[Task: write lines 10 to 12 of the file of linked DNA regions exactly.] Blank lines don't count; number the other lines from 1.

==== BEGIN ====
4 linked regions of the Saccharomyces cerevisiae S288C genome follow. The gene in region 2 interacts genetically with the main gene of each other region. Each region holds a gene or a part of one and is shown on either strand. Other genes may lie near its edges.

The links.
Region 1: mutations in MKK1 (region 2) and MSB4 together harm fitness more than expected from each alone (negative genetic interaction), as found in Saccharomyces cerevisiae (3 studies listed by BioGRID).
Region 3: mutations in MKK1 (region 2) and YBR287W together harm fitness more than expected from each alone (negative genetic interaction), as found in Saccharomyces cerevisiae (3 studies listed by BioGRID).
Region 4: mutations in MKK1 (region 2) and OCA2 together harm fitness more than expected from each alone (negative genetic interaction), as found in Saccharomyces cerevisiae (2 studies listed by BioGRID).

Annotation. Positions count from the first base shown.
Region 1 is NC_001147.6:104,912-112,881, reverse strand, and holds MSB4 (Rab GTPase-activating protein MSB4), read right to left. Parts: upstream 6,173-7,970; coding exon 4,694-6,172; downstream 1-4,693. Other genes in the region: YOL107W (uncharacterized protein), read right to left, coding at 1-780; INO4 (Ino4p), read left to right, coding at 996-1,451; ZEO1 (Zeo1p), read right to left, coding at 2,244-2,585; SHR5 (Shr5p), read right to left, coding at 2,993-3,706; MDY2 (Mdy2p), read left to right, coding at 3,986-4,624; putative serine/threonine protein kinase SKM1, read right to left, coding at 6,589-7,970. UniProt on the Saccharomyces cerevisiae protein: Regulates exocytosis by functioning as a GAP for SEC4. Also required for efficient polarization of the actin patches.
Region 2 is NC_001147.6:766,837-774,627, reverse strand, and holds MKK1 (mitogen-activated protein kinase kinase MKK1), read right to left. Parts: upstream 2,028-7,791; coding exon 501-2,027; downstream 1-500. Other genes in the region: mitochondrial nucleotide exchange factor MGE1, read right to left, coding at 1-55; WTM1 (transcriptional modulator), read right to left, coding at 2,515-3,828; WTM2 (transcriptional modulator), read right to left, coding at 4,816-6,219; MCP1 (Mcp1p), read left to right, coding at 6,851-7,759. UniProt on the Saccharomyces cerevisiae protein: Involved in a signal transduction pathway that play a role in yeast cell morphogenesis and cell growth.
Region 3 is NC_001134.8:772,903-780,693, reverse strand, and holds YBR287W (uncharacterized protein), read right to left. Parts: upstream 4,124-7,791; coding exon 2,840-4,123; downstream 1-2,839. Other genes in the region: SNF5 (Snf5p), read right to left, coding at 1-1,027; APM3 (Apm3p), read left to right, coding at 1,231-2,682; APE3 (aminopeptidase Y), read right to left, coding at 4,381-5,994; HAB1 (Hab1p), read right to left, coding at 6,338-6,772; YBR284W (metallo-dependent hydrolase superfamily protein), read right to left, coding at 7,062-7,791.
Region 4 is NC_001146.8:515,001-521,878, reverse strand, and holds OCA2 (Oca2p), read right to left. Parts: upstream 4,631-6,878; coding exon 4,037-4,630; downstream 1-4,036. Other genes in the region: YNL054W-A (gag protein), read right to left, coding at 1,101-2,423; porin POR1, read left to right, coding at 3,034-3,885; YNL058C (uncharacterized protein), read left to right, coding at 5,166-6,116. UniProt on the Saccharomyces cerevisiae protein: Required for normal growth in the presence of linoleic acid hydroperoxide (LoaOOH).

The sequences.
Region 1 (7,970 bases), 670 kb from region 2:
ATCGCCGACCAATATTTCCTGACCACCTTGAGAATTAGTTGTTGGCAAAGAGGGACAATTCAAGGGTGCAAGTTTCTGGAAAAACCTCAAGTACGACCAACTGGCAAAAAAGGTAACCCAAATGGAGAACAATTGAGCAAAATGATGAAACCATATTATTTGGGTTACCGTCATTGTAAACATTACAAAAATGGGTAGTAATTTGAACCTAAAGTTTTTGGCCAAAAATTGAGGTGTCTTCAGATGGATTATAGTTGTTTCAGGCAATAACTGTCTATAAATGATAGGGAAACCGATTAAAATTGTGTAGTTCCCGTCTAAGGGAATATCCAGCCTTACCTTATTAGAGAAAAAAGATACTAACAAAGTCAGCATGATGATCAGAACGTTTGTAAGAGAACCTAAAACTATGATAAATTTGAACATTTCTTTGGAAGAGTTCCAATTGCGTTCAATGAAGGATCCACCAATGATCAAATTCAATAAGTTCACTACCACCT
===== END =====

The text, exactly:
Region 4 is NC_001146.8:515,001-521,878, reverse strand, and holds OCA2 (Oca2p), read right to left. Parts: upstream 4,631-6,878; coding exon 4,037-4,630; downstream 1-4,036. Other genes in the region: YNL054W-A (gag protein), read right to left, coding at 1,101-2,423; porin POR1, read left to right, coding at 3,034-3,885; YNL058C (uncharacterized protein), read left to right, coding at 5,166-6,116. UniProt on the Saccharomyces cerevisiae protein: Required for normal growth in the presence of linoleic acid hydroperoxide (LoaOOH).

The sequences.
Region 1 (7,970 bases), 670 kb from region 2: